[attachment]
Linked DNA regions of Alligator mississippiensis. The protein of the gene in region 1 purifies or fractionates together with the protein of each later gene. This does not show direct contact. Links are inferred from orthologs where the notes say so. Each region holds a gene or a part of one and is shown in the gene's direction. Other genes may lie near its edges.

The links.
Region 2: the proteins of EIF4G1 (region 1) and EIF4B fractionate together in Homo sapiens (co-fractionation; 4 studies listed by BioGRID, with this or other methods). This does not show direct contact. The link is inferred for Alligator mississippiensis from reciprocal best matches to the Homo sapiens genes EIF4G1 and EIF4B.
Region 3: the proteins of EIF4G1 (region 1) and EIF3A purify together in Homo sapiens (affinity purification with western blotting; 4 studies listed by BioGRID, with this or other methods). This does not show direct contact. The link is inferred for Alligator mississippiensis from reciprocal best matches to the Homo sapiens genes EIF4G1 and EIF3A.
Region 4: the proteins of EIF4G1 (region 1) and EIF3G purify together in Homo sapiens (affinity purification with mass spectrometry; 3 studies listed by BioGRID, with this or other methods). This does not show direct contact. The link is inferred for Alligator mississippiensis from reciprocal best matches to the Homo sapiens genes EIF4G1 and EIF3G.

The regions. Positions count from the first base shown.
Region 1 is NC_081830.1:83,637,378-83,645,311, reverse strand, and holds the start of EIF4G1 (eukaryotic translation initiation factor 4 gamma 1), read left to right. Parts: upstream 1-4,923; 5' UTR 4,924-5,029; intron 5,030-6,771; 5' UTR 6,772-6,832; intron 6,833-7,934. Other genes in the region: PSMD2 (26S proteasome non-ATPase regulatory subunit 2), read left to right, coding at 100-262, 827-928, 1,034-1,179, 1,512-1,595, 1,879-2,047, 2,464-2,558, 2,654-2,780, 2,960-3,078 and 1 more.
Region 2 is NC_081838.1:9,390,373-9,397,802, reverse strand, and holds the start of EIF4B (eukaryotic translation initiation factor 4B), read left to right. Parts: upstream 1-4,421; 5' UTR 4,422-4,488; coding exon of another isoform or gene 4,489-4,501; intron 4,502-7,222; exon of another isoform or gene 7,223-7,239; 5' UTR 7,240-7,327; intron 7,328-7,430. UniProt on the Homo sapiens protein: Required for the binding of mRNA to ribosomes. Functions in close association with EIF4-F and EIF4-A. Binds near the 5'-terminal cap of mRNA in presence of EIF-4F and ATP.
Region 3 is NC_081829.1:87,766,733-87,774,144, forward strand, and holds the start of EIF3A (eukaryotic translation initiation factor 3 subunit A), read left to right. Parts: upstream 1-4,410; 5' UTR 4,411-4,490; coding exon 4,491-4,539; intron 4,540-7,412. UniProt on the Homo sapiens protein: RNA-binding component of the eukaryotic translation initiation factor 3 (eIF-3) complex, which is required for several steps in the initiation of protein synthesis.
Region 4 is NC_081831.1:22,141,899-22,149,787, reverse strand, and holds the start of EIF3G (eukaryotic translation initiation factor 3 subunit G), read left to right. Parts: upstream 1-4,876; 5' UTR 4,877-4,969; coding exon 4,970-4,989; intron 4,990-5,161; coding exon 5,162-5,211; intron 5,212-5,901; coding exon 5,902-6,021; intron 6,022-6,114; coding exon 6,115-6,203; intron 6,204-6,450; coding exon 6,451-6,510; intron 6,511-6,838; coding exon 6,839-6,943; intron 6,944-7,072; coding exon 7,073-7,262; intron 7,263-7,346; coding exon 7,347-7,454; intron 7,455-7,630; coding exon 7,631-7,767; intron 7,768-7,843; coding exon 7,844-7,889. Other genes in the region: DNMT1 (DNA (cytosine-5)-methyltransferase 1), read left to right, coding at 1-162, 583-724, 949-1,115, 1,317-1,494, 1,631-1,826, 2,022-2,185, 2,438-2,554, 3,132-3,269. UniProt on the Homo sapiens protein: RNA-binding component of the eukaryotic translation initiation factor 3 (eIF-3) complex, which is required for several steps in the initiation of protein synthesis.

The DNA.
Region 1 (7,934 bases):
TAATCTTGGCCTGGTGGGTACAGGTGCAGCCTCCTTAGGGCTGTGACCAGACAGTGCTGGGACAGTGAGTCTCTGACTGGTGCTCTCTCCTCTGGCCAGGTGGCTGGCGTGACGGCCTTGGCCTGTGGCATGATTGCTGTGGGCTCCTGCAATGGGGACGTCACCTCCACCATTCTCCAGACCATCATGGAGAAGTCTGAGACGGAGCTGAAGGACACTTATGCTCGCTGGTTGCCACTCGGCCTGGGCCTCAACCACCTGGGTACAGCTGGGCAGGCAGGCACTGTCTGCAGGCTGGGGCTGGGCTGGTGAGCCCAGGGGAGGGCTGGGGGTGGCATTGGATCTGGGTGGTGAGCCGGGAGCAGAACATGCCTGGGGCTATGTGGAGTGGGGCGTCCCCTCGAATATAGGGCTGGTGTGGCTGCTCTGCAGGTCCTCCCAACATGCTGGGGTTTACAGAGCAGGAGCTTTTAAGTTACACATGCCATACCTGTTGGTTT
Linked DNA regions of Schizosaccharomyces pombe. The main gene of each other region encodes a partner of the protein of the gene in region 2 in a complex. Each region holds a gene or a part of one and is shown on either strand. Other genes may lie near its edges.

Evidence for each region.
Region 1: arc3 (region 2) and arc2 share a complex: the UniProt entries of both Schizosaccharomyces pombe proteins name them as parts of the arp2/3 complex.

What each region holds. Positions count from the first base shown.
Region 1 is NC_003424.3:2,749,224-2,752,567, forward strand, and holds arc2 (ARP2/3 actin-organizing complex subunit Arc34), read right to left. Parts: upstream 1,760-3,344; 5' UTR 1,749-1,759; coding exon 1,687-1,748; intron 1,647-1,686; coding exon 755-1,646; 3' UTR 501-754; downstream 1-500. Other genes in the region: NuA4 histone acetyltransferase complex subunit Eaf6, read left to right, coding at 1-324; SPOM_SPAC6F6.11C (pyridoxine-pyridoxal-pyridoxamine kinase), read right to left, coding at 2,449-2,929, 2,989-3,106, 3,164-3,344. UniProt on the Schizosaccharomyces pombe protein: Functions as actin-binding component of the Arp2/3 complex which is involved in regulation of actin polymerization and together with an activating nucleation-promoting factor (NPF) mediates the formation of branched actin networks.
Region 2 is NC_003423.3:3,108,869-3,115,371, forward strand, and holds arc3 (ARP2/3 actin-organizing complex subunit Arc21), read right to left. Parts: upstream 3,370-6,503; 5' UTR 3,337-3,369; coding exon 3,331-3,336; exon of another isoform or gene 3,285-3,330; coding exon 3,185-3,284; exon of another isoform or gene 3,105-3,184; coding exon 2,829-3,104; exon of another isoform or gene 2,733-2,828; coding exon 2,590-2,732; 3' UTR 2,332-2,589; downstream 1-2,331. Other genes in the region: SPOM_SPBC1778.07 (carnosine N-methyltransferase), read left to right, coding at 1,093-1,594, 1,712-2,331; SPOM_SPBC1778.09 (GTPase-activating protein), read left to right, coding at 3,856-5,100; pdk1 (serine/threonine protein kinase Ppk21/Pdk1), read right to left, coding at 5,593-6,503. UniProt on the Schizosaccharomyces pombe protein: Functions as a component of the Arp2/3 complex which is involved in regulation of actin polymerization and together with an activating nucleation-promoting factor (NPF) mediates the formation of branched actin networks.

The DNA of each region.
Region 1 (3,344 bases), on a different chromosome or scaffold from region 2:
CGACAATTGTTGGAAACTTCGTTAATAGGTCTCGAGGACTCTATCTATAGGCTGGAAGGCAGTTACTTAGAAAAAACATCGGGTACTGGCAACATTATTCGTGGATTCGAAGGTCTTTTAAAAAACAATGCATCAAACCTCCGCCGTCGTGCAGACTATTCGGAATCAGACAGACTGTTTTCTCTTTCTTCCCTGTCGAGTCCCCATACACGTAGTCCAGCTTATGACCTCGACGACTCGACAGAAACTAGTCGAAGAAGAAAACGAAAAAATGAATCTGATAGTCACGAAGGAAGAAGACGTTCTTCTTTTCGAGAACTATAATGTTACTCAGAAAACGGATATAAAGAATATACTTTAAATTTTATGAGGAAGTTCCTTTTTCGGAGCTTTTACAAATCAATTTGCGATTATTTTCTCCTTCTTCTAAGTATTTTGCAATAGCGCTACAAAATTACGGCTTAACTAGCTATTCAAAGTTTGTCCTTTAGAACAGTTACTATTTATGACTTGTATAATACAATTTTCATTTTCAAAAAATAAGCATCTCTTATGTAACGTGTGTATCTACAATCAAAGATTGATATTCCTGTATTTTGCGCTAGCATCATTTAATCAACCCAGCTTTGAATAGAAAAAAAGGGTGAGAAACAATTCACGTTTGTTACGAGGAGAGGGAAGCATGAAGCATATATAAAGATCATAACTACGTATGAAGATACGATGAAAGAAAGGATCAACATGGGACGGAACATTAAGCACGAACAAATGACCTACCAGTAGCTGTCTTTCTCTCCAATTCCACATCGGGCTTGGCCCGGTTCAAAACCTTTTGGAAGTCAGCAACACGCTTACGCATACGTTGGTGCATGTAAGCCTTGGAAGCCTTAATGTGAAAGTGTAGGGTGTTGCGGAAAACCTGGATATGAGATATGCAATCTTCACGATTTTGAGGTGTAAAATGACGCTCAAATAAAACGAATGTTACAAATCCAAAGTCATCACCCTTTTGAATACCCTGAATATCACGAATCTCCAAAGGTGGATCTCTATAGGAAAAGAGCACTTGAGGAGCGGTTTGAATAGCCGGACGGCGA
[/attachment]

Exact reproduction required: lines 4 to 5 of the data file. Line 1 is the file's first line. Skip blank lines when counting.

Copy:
Region 3: the proteins of EIF4G1 (region 1) and EIF3A purify together in Homo sapiens (affinity purification with western blotting; 4 studies listed by BioGRID, with this or other methods). This does not show direct contact. The link is inferred for Alligator mississippiensis from reciprocal best matches to the Homo sapiens genes EIF4G1 and EIF3A.
Region 4: the proteins of EIF4G1 (region 1) and EIF3G purify together in Homo sapiens (affinity purification with mass spectrometry; 3 studies listed by BioGRID, with this or other methods). This does not show direct contact. The link is inferred for Alligator mississippiensis from reciprocal best matches to the Homo sapiens genes EIF4G1 and EIF3G.